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Vertical Variability of the Raindrop Size Distribution in Typhoons Observed at the Shenzhen 356-m Meteorological Tower

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  • 1 Key Laboratory for Cloud Physics of China Meteorological Administration, Chinese Academy of Meteorological Sciences, Beijing, China
  • | 2 Key Laboratory for Aerosol-Cloud-Precipitation of China Meteorological Administration, Nanjing University of Information Science and Technology, Nanjing, China
  • | 3 Meteorological Bureau of Shenzhen Municipality, Shenzhen, China
  • | 4 Jiangxi Xinyu Guoke Technology Co., Ltd., Xinyu, China
  • | 5 Meteorological Observation Centre of China Meteorological Administration, Beijing, China
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Abstract

Raindrop size distribution (DSD) characteristics at various altitudes in two landfalling typhoons in 2017 (Hato and Pakhar) were investigated by using laser-optical disdrometers mounted at four altitudes (10, 40, 160, and 320 m) of the Shenzhen 356-m meteorological tower. Significant differences of the DSD and derived parameters, mass-weighted mean diameter (Dm), normalized intercept parameter (NW), and standard deviation of the mass distribution σm, were observed at different altitudes for the two typhoons, while the rainwater content between the four altitudes had no statistically significant differences. The low-altitude DSDs had more midsize drops (1 < D < 3 mm), fewer large drops (D > 3 mm), and narrower distribution widths than the high-altitude ones, while the concentration of small drops varied nonlinearly with height. The value of NW decreased with height, while Dm and σm increased with height. The gamma distribution parameters N0, μ, and Λ are found to increase with decreasing height. Both the derived μ–Λ and ZR relations were significantly varied in different altitudes.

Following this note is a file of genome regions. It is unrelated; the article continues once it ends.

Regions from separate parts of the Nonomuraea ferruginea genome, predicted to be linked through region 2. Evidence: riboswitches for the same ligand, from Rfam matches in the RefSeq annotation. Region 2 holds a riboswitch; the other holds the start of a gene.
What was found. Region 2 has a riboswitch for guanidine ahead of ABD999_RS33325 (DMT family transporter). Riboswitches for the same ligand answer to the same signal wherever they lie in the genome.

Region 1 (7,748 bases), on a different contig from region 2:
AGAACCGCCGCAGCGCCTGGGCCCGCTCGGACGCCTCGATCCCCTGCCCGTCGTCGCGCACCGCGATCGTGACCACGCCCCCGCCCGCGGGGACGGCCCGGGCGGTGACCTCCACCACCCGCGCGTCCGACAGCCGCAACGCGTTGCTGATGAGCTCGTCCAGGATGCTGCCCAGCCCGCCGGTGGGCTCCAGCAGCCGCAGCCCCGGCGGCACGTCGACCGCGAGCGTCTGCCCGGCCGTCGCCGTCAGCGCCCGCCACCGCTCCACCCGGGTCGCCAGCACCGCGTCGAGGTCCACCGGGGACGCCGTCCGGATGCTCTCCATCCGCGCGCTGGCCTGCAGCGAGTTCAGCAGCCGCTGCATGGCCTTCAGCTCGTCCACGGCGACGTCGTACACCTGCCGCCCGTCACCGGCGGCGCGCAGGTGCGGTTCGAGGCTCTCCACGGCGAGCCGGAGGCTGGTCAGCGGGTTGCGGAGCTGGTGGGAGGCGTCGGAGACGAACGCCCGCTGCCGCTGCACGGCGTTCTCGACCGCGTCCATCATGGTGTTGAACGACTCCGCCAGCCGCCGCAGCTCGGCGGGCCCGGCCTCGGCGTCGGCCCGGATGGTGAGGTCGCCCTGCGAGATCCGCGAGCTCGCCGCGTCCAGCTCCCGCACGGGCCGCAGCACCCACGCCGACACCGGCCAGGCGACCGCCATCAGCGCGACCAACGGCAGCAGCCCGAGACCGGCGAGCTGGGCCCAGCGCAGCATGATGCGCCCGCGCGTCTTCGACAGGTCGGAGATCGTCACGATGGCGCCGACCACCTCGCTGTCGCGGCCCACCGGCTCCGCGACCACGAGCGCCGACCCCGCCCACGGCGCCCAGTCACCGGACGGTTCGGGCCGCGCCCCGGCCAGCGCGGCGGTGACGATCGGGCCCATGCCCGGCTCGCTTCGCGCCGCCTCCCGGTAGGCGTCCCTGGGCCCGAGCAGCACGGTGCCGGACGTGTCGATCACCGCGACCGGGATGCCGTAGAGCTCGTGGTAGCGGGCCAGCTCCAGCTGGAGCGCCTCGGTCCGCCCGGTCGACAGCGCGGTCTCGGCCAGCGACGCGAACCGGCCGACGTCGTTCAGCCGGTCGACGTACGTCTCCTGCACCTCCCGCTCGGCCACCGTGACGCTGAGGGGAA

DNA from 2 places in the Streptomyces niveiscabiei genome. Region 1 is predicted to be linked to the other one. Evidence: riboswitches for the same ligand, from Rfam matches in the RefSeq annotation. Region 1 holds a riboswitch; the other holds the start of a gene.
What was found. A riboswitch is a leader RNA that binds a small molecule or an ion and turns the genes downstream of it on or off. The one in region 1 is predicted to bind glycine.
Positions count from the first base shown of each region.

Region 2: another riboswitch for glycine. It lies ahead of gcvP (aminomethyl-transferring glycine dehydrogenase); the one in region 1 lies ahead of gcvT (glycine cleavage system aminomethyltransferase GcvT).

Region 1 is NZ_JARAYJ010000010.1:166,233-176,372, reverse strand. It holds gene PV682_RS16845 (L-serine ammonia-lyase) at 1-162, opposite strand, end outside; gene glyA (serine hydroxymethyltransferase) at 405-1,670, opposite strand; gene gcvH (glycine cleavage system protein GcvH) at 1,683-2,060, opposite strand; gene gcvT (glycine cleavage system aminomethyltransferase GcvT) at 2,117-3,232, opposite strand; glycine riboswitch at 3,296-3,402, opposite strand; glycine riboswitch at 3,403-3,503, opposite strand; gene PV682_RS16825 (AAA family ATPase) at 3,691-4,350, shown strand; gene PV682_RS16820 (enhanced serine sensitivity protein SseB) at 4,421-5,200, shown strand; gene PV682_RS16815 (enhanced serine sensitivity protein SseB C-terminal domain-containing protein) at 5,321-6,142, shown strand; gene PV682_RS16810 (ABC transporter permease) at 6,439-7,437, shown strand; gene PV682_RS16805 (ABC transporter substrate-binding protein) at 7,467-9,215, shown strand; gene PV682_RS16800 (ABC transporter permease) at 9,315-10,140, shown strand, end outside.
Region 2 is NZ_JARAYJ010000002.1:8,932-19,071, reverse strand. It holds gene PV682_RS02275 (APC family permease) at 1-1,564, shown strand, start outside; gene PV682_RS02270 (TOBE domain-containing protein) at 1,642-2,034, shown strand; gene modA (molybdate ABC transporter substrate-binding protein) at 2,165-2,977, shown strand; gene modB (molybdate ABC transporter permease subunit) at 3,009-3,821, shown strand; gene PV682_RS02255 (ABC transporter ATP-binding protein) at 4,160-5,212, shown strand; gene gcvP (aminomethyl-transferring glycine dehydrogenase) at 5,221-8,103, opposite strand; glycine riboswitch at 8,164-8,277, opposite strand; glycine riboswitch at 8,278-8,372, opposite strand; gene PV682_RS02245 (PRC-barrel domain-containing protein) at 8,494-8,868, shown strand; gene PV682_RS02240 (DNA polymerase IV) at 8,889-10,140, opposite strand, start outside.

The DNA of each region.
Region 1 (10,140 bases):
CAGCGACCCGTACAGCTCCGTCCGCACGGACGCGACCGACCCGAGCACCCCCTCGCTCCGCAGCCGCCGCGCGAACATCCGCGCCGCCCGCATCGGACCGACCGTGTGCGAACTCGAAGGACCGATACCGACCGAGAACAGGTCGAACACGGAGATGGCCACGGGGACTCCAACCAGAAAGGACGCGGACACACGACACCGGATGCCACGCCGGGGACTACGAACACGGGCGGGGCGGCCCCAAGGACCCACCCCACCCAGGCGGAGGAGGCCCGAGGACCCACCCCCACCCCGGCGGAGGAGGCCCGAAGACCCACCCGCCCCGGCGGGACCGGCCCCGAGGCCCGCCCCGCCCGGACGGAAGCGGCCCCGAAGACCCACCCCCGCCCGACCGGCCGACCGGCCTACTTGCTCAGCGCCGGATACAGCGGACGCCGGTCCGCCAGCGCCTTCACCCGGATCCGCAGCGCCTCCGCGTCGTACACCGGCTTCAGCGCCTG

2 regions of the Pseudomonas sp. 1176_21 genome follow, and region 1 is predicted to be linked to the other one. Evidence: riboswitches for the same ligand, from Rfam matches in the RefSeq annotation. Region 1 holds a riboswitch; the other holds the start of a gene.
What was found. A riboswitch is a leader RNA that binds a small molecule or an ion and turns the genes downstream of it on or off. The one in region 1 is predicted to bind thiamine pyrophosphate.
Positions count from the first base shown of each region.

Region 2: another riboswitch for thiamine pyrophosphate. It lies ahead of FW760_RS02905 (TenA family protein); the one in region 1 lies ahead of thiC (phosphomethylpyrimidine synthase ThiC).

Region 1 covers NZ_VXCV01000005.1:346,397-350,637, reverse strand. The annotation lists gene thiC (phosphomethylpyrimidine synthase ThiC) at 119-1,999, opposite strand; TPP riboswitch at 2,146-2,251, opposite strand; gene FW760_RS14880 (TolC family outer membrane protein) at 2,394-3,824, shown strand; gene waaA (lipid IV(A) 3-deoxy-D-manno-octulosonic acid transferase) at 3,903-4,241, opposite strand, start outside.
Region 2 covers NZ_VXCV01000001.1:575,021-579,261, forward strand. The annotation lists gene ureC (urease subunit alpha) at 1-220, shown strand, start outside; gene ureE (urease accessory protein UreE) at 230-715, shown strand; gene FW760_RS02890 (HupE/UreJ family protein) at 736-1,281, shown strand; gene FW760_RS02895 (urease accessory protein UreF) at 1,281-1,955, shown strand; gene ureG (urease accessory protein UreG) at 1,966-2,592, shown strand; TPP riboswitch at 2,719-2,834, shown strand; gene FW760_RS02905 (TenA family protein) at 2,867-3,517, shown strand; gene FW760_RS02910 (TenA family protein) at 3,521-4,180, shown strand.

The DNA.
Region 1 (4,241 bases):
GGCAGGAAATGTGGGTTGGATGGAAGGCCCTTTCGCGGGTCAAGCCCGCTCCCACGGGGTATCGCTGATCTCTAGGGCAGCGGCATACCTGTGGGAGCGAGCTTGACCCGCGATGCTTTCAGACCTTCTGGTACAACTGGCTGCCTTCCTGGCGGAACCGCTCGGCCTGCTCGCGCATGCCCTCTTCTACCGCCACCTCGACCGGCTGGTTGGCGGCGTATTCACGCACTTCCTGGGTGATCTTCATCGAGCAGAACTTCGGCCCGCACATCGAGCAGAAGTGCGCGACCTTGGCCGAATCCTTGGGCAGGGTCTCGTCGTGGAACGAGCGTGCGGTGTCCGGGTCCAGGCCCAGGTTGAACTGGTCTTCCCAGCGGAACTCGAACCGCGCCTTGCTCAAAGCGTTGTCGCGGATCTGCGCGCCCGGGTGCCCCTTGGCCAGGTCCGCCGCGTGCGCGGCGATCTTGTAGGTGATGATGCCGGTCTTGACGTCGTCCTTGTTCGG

© 2020 American Meteorological Society. For information regarding reuse of this content and general copyright information, consult the AMS Copyright Policy (www.ametsoc.org/PUBSReuseLicenses).

Corresponding author: Baojun Chen, chenbj@cma.gov.cn

Abstract

Raindrop size distribution (DSD) characteristics at various altitudes in two landfalling typhoons in 2017 (Hato and Pakhar) were investigated by using laser-optical disdrometers mounted at four altitudes (10, 40, 160, and 320 m) of the Shenzhen 356-m meteorological tower. Significant differences of the DSD and derived parameters, mass-weighted mean diameter (Dm), normalized intercept parameter (NW), and standard deviation of the mass distribution σm, were observed at different altitudes for the two typhoons, while the rainwater content between the four altitudes had no statistically significant differences. The low-altitude DSDs had more midsize drops (1 < D < 3 mm), fewer large drops (D > 3 mm), and narrower distribution widths than the high-altitude ones, while the concentration of small drops varied nonlinearly with height. The value of NW decreased with height, while Dm and σm increased with height. The gamma distribution parameters N0, μ, and Λ are found to increase with decreasing height. Both the derived μ–Λ and ZR relations were significantly varied in different altitudes.

© 2020 American Meteorological Society. For information regarding reuse of this content and general copyright information, consult the AMS Copyright Policy (www.ametsoc.org/PUBSReuseLicenses).

Corresponding author: Baojun Chen, chenbj@cma.gov.cn
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